This post has been annoying me for weeks, sitting my drafts because I don’t know what to do with it so I may as well just get it out there.
Adaptation, translation, transmission, assemblage, replication, reenactment and contamination.
What artist wouldn’t want a factory of workers helping to create your work with only you being recognised as the soul author of the work. My tutor made an interesting comparison with the connection this method has with that of the old renaissance artists having apprentices. The only problem I would say I have with that is the direction of knowledge, in that relationship it is passed down in a one way system, Eliasson needs a two way system, hes creating ideas (like most of us) and needs help from professionals to produce them, to see whats possible. When your working in the realm of contemporary art then its necessary to seek out help. In my practice I jump from material to material with no prior knowledge of how to use it. I need to learn and the best way to learn is from someone who knows how to use these materials. This is my basic opinion on his situation as an artist but there is obviously more at work. He’s obviously turned the production of art into a business and his studio looks less like a factory and more like an office/studio structure.
So really the best comparison I can make with Eliasson isn’t with the old ways with renaissance apprenticeship but rather a comparison with the film industry. A director can’t make a film on his own, he needs all the help he can get from the people with the right skills. However it then all comes down to credits, and I quite liked this quote from a frieze art talk which I’ve linked to at the bottom. It’s not particularly relevant but its interesting none the less
“There is certainly too many people credited within the credits and that just discredits the whole thing”
I’m not a flopper
Renzo Martens, Enjoy Poverty.
This post follows a previous one where I struggled with the idea of using certain locations as subject matter in my work.
As part of the seminars I had to interview a person pretending to be Renzo Martens. A fun exercise which lead me to some realizations. Firstly it isn’t possible to just explain away your work as just being art, its becoming more and more apparent that art has to be more conscious in what it does and you do have to explain your work in other contexts and fields such as sociology. Also who has the right to make work about certain subjects. I’ve been producing beds, model beds. These are only around 24cm at there longest edge, small objects but they do carry a lot of weight. They are replicas of beds used to torture prisoners in the era of the Khmer Rouge in Cambodia. I have been trying to combine them with another structure I found in Leith which I have been finding difficult to do. They are strong objects in there own right and I feel it degrades them to place them in this other structure especially after this task with Renzo Martens. Who has the right to use, not another countries, but another peoples history. I’ve been told of outrage in Ireland relating to a similar situation. the Art was made about a very personal history by an outsider, is it morally right to do this or is it not his place. In that particular case I was informed the show was indeed powerful and extremely impressive. I feel to work with this subject matter I can’t just throw these two places together without just cause, or at least more consideration. Perhaps next semester I will have a better understanding of where to take this project.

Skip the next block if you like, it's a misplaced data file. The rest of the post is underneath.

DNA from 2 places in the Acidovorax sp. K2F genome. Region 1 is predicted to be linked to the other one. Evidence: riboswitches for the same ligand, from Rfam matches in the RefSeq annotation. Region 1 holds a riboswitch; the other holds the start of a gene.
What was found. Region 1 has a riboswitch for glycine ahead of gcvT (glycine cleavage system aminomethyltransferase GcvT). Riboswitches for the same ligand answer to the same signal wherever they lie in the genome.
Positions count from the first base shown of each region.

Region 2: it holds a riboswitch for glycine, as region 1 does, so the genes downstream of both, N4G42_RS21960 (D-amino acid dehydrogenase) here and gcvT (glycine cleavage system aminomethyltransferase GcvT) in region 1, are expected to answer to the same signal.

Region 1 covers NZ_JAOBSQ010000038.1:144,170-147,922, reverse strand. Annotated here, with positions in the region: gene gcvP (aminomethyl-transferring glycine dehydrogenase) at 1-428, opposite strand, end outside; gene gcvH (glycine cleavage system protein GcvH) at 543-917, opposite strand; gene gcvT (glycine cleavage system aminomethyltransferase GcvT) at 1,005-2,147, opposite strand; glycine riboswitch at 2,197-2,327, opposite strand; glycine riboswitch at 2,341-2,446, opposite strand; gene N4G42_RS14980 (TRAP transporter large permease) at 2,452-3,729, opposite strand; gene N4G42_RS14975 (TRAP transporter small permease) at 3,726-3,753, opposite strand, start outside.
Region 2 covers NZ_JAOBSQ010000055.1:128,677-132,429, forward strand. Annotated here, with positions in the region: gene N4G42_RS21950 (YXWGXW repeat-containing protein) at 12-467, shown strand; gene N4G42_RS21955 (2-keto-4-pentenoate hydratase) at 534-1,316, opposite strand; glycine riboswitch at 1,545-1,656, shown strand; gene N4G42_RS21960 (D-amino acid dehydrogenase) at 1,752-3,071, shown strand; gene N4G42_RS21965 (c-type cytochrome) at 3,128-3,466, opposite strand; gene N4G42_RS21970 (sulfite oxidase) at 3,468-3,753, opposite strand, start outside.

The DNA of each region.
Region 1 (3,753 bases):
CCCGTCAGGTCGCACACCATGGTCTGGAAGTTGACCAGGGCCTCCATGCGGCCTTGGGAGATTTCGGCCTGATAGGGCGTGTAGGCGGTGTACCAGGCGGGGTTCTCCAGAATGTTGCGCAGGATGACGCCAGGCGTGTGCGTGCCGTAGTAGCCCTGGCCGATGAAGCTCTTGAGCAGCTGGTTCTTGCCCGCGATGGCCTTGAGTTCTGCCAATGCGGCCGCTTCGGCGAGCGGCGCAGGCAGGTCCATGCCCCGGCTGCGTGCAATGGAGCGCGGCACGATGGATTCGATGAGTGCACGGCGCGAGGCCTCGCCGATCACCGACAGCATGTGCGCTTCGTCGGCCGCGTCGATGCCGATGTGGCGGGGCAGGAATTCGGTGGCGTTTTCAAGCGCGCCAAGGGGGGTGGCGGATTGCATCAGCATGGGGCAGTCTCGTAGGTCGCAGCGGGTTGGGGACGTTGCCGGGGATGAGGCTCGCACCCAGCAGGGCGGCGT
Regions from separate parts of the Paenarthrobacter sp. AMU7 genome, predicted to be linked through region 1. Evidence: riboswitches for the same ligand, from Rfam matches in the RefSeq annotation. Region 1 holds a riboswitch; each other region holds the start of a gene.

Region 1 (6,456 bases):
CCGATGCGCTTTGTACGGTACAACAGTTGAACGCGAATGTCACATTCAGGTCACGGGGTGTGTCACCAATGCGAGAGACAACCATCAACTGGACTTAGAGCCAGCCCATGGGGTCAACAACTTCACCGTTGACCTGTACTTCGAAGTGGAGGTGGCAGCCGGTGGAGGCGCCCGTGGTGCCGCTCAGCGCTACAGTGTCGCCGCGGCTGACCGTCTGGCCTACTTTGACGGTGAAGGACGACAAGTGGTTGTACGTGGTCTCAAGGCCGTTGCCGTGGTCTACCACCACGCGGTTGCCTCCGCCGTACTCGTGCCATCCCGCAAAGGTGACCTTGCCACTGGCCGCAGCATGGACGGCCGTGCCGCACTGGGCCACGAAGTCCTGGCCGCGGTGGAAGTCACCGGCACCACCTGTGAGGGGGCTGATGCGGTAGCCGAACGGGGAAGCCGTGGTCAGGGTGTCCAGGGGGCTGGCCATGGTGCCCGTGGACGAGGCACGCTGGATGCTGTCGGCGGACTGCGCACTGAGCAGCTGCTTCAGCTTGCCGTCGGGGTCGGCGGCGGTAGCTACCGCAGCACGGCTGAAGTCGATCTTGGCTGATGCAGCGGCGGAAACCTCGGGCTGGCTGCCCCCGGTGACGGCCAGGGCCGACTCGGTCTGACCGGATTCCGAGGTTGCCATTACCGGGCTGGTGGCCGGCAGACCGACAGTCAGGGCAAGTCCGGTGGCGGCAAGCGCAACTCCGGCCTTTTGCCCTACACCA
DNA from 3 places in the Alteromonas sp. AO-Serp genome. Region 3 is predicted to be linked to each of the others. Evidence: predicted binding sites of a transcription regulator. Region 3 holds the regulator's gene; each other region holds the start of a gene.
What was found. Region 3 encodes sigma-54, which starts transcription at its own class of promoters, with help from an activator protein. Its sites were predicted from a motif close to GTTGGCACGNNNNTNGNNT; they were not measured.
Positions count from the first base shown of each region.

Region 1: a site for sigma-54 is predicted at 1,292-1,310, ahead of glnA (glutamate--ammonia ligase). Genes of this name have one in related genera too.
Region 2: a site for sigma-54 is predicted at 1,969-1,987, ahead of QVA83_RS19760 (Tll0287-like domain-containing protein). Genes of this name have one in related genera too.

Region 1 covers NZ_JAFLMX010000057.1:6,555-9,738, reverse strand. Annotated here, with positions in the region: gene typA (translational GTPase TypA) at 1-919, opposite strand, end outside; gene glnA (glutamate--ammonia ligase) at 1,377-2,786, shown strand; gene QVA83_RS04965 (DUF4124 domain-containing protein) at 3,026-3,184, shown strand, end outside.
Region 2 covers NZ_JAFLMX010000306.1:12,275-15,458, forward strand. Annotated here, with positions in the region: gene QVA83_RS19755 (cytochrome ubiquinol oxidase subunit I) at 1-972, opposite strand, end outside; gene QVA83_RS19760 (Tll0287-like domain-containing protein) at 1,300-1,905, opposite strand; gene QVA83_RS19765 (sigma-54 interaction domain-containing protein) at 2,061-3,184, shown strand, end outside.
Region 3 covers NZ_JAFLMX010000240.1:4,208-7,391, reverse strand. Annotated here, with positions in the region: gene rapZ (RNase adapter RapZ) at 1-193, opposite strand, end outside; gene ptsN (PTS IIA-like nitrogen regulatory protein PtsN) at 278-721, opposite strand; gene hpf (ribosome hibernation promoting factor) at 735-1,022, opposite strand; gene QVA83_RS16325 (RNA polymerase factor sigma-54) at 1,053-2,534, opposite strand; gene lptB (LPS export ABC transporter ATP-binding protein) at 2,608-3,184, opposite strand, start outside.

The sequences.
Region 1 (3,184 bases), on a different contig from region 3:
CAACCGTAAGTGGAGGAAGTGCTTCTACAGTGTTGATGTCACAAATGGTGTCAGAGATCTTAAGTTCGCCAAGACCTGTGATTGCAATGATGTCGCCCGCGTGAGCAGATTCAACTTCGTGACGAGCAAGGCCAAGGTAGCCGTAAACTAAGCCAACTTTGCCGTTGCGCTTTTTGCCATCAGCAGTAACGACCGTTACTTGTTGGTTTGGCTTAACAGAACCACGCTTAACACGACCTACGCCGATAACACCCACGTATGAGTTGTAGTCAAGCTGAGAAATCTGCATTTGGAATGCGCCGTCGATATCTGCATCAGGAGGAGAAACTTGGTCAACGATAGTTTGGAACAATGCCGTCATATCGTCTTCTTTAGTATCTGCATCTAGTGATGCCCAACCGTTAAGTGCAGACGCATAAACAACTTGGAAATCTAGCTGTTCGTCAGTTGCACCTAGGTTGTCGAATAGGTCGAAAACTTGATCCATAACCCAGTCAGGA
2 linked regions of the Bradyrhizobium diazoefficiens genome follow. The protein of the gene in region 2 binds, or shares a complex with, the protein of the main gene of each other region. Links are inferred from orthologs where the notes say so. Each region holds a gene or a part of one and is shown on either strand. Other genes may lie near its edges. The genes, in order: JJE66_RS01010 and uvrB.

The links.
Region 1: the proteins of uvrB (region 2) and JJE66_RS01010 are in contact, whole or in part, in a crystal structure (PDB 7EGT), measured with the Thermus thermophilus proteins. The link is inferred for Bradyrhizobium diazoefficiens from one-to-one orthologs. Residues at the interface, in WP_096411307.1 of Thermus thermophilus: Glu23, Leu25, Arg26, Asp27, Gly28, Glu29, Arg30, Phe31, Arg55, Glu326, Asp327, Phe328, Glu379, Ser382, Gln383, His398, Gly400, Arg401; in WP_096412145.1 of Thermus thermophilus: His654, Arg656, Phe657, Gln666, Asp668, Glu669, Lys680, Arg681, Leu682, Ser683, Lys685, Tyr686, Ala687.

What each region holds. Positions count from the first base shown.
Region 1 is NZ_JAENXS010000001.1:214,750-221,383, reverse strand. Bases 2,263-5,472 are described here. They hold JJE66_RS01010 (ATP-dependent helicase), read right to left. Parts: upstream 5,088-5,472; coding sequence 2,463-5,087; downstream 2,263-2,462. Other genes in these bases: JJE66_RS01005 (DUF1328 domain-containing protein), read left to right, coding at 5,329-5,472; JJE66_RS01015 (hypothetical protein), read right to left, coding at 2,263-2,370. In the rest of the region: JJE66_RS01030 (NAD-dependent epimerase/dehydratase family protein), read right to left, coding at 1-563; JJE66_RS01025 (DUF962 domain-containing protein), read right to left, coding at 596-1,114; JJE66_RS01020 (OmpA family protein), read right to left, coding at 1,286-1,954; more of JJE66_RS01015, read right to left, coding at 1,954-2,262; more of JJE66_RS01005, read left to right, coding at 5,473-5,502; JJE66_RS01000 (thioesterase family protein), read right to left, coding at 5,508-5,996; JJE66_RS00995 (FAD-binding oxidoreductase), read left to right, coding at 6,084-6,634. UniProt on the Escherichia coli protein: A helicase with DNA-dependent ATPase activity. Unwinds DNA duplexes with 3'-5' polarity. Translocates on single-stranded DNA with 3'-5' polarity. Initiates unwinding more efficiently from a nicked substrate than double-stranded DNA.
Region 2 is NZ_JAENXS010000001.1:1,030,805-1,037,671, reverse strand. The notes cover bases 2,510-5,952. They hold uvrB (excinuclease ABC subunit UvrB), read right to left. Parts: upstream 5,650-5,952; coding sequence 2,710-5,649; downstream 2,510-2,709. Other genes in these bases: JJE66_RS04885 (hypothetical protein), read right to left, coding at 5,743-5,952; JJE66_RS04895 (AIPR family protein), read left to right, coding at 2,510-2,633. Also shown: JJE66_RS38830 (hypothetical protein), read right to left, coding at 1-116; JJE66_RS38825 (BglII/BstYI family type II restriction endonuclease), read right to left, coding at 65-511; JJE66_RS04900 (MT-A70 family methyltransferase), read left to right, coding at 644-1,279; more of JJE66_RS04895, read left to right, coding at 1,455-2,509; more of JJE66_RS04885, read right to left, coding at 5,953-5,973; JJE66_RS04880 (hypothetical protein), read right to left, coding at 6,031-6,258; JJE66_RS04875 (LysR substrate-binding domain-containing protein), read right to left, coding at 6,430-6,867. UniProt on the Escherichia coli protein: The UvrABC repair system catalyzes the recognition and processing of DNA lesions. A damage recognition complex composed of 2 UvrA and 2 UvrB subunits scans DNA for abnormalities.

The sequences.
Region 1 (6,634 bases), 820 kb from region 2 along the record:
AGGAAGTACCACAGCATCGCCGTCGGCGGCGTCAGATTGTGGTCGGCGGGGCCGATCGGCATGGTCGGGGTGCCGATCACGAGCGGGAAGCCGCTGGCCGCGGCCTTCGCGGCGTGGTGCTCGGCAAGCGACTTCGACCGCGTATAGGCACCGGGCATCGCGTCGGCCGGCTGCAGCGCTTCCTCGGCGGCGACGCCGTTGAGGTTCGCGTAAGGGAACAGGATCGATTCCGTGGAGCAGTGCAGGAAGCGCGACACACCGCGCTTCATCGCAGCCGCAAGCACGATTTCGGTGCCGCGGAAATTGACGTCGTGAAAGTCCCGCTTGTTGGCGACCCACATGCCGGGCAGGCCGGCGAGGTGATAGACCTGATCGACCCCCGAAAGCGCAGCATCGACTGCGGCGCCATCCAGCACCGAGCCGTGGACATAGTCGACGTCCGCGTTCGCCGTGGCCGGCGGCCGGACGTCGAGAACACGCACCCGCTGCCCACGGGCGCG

James and I had a little joke about this the other day. He says when he was in his undergrad they did a thing called ‘the sticky tape test’. Not sure if its a universal thing or not but its the only way to describe these photos.
While I sit here typing this structure is being suspended in this position with thee tables in position and this could be a sleepless night. The tables are stacked to make sure that if it does fall (touch wood it doesn’t) it won’t fall very far. I felt more when I was there watching. This is both exciting and terrifying for me. I’ve started to gain an affinity for this object and although one of the points of this piece is the idea of ‘perpetual perishing’ every material thing has a life span and the idea of it slowly slipping into ruin, crumbling away is part of the work, its part of the idea. However after focusing so much on this piece leaves me with a strong attachment to the thing. Also I’ve gained a sense of achievement on being able to create something which before starting at ECA I wouldn’t have contemplated doing because of the level of difficulty involved so it would be a shame to lose that by finding a pile of rubble. So hears hoping it survives!!!